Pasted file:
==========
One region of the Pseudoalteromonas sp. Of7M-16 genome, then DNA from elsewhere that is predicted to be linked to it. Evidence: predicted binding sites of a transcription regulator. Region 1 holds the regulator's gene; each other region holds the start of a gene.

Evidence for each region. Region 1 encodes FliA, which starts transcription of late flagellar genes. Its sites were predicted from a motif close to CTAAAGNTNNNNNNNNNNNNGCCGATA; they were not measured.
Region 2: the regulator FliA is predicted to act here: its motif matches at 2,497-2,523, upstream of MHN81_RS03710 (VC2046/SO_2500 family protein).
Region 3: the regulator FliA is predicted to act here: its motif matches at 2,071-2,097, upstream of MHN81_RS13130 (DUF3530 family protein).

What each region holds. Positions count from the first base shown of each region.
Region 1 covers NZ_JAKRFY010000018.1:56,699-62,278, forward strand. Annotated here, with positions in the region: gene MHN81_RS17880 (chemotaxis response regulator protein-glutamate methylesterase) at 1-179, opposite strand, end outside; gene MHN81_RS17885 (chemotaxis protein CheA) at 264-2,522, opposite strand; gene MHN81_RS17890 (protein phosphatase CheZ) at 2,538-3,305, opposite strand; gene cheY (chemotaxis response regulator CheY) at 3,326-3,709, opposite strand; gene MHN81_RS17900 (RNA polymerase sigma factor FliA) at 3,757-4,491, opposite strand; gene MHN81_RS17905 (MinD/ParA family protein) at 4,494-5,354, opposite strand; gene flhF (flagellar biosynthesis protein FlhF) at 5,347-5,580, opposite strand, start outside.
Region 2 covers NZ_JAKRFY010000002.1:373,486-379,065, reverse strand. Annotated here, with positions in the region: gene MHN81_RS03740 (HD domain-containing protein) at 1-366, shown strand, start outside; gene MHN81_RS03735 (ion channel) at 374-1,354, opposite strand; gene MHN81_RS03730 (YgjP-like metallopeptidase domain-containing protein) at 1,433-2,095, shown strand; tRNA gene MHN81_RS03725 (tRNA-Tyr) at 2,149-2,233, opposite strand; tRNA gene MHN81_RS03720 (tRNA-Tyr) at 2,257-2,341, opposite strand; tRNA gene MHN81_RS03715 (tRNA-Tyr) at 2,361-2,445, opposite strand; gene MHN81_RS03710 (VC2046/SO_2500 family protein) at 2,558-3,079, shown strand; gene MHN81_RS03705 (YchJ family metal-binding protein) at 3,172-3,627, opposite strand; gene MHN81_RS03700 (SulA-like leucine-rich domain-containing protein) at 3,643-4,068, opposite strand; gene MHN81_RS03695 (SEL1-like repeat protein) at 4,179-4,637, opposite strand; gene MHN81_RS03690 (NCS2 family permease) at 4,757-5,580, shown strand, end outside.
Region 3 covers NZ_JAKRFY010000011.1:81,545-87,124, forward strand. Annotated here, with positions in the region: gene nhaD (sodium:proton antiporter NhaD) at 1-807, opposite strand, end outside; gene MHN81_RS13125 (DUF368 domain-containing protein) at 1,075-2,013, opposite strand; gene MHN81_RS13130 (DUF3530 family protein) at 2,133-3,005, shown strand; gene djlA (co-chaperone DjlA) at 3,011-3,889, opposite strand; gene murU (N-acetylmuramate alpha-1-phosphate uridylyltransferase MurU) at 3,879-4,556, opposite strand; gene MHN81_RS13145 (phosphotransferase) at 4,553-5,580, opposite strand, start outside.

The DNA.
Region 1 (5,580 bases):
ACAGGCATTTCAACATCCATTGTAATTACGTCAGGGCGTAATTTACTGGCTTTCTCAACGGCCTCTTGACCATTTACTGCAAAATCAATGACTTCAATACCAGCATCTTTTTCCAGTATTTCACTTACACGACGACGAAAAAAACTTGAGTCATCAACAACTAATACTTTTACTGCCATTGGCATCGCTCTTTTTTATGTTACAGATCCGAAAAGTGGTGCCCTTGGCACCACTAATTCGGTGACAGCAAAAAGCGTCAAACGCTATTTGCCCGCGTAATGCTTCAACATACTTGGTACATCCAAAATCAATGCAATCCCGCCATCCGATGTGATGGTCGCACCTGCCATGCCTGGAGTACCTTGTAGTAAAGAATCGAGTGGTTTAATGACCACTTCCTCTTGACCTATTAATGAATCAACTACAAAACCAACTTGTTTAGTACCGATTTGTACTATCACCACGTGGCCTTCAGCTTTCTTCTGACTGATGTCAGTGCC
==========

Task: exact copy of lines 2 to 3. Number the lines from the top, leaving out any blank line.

Evidence for each region. Region 1 encodes FliA, which starts transcription of late flagellar genes. Its sites were predicted from a motif close to CTAAAGNTNNNNNNNNNNNNGCCGATA; they were not measured.
Region 2: the regulator FliA is predicted to act here: its motif matches at 2,497-2,523, upstream of MHN81_RS03710 (VC2046/SO_2500 family protein).